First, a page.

So this week in twitter-land I started to feel like I had fallen out of a Cranes song: “Where am I? Where am I?” –but without the awesome bass drop 😦
I think it’s pretty clear by this point what my feelings are about Fifty Shades of Grey. If you aren’t sure, see my earlier post.
Let’s begin with this:
We recently discovered that in an article, E.L. James said she is “freaked out” when people claim they see domestic violence in 50shades, and that people who claim such are “trivializing” the experiences of real domestic violence victims. Yeah…. Jenny Trout offers up a fabulous rebuttal. So we keep trying to explain to E. L. James that domestic violence victims are the ones trying to bring awareness to domestic violence in her books. We just want her to acknowledge this. Word on the street is that she won’t listen.
So on twitter it popped up in my stream that someone told a CG “role player” (because apparently that’s a thing now, God help us) that Christian Grey is a wife beater. Some kind of back and forth arguing ensued, at which point E.L. James herself jumped in and recommended that her followers not “feed the trolls.” So I replied, “Please consider the fact that those who see domestic abuse in your books aren’t trivializing it, since they actually lived it.”
I did not accuse, I did not blame, I did not name call. I asked her to consider a different opinion from her own. She could have engaged in an informative discussion with me, and considered my point. But no. We all know what happed. She blocked me. She blocks everyone who suggests there is domestic violence in her books.
So moving on…
People might be wondering, “If you hate 50shades so much, don’t you also hate Twilight?” Well, no, I don’t hate Twilight. I actually kind of like it. I like vampires, and I like sparkly things.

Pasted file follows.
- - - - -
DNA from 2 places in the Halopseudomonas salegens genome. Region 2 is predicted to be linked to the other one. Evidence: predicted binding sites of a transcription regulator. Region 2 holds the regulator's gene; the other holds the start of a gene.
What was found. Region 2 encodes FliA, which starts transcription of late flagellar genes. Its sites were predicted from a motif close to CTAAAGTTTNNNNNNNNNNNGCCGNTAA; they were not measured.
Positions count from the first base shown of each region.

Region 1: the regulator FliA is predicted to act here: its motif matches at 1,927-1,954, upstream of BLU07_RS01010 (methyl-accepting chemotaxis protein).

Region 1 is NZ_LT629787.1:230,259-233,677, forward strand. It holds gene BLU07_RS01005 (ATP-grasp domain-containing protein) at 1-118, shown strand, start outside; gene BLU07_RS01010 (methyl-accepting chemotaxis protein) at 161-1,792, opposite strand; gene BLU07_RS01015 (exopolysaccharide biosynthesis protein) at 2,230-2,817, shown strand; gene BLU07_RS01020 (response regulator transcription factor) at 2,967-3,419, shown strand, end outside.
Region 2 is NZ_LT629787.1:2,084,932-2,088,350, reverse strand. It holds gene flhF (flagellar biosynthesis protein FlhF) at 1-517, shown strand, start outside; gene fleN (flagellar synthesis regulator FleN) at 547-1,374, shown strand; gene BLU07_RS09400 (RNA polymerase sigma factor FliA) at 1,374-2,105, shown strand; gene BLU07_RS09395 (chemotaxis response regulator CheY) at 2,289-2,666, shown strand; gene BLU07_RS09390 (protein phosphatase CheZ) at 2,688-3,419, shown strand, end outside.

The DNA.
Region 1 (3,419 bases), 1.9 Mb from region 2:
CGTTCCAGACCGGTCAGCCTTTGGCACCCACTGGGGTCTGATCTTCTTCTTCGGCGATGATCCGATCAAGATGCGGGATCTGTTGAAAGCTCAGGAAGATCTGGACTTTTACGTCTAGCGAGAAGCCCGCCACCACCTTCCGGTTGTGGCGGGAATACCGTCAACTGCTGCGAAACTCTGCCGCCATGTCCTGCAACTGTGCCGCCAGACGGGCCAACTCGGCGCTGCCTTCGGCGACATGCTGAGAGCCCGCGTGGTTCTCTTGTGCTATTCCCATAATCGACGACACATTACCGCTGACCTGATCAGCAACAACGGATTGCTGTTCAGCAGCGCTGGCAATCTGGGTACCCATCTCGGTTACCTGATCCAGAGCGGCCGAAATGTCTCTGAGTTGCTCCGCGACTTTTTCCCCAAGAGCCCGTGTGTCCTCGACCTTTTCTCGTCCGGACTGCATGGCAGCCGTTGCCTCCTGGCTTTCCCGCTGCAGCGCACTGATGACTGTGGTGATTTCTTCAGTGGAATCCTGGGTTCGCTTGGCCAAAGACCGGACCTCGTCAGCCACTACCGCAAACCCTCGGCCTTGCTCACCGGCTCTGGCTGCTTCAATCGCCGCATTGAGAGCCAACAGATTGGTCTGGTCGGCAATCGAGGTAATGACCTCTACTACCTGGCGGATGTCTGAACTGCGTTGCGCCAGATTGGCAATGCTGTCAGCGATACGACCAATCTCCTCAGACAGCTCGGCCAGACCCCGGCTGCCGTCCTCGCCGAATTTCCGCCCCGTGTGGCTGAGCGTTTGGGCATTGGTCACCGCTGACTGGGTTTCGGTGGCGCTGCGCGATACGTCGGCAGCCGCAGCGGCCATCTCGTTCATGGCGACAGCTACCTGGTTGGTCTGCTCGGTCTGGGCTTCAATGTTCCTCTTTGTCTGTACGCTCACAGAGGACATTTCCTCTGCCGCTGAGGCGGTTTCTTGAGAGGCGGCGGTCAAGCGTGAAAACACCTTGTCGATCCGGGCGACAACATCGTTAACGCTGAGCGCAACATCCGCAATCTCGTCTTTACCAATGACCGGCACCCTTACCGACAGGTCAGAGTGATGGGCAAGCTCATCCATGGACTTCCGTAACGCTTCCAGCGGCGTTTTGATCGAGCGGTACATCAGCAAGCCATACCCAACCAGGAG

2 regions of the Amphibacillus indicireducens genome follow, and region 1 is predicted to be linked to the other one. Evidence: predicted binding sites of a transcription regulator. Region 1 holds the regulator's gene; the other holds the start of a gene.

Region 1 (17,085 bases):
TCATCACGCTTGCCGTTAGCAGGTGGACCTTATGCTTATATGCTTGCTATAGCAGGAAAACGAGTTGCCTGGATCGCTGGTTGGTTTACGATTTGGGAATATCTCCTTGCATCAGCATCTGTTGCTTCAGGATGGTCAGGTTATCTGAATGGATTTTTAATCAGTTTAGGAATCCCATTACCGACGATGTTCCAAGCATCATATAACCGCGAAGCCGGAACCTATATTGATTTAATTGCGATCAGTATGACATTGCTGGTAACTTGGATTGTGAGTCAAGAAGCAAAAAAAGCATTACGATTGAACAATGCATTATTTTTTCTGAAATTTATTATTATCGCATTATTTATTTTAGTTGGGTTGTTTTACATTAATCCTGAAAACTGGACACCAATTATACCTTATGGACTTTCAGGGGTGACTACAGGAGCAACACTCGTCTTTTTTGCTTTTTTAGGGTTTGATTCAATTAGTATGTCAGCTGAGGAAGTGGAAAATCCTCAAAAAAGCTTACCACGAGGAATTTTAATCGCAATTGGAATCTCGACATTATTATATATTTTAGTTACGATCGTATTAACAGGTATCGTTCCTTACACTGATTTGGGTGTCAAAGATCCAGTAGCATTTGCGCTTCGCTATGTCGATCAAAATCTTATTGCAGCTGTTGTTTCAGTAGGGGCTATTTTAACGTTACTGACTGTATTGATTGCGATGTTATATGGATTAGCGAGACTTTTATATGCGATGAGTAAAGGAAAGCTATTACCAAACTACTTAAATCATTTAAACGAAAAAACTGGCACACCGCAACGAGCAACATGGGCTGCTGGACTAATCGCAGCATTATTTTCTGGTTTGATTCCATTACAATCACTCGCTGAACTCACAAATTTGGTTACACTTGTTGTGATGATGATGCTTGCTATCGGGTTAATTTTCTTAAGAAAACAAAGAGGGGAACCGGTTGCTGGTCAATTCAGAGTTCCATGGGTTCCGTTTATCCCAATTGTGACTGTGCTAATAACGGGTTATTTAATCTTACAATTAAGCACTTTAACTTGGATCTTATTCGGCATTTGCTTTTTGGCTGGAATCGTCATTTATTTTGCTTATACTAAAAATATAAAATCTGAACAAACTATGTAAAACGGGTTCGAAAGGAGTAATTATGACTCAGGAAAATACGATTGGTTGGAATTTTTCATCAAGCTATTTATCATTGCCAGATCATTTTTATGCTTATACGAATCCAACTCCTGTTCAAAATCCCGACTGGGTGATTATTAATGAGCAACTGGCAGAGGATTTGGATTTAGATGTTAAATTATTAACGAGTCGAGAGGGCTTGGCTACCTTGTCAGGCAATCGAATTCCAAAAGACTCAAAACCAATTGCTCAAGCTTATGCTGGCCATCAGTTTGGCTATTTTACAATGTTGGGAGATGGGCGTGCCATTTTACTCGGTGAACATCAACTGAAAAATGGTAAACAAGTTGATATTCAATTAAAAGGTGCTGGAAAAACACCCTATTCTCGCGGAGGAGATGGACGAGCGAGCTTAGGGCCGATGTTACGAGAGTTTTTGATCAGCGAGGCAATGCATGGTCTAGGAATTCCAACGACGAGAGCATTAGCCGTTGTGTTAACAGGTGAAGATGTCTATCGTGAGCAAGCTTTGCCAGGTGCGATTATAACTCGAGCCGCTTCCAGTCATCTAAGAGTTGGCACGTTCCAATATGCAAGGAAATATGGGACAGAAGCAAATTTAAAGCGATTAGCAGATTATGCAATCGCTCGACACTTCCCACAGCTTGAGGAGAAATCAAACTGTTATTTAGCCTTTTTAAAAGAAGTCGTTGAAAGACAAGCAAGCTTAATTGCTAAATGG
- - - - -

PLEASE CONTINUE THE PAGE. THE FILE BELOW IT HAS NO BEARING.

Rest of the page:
But let’s be clear: if someone asks, “Don’t you see coercion/abuse in the way Edward treats Bella?” my answer is going to be, “Yes, yes I do.” If someone approaches me about the domestic violence issues in Twilight, I’m not going to tell them they are wrong, because there is evidence of domestic violence there. Here’s something I understand, that apparently many people cannot fathom: it is possible to be a fan of something and still admit that it is flawed.
Did everybody get that? It’s not complicated.
It is possible to be a fan of something and still admit that it is flawed.
If people feel like they need to speak out about domestic violence in Twilight, they should go right ahead. I’m not going to tell them they are wrong, I’m not going to try to stop them, and I am certainly not going to say, “Who cares? It’s just a book!” But I’m not flipping out over the abuse in Twilight the way I am over 50shades for several reasons.
First and foremost: the young adult fiction Twilight is not being touted as the most romantic book ever, it is not supposedly revolutionizing and reinvigorating women’s sex lives, and it is not being held up as a (flawed and horribly wrong) “how-to” for kinky/taboo sex. (At least I hope to God everything I said just now is true. Because if grown women are using Twilight for their sex lives, I’m sorry but that is a book about teenagers. Gross on you.) [Addendum: if you want to fantasize about the grown, totally legal actors from the movies and not the underage characters that they portray, that’s your business.]
Second: Twilight is about vampires. There are some things in Twilight that I can see applying to a world of vampires. Example: Edward is an anal-retentive asshole control freak. I mean, he really is. He’s also over a hundred years old, and just fell in love for the first time. So while it’s still crappy of him to do some of the things he does, it makes sense in a sick kind of way that he would be paranoid, jealous and controlling of his new girlfriend.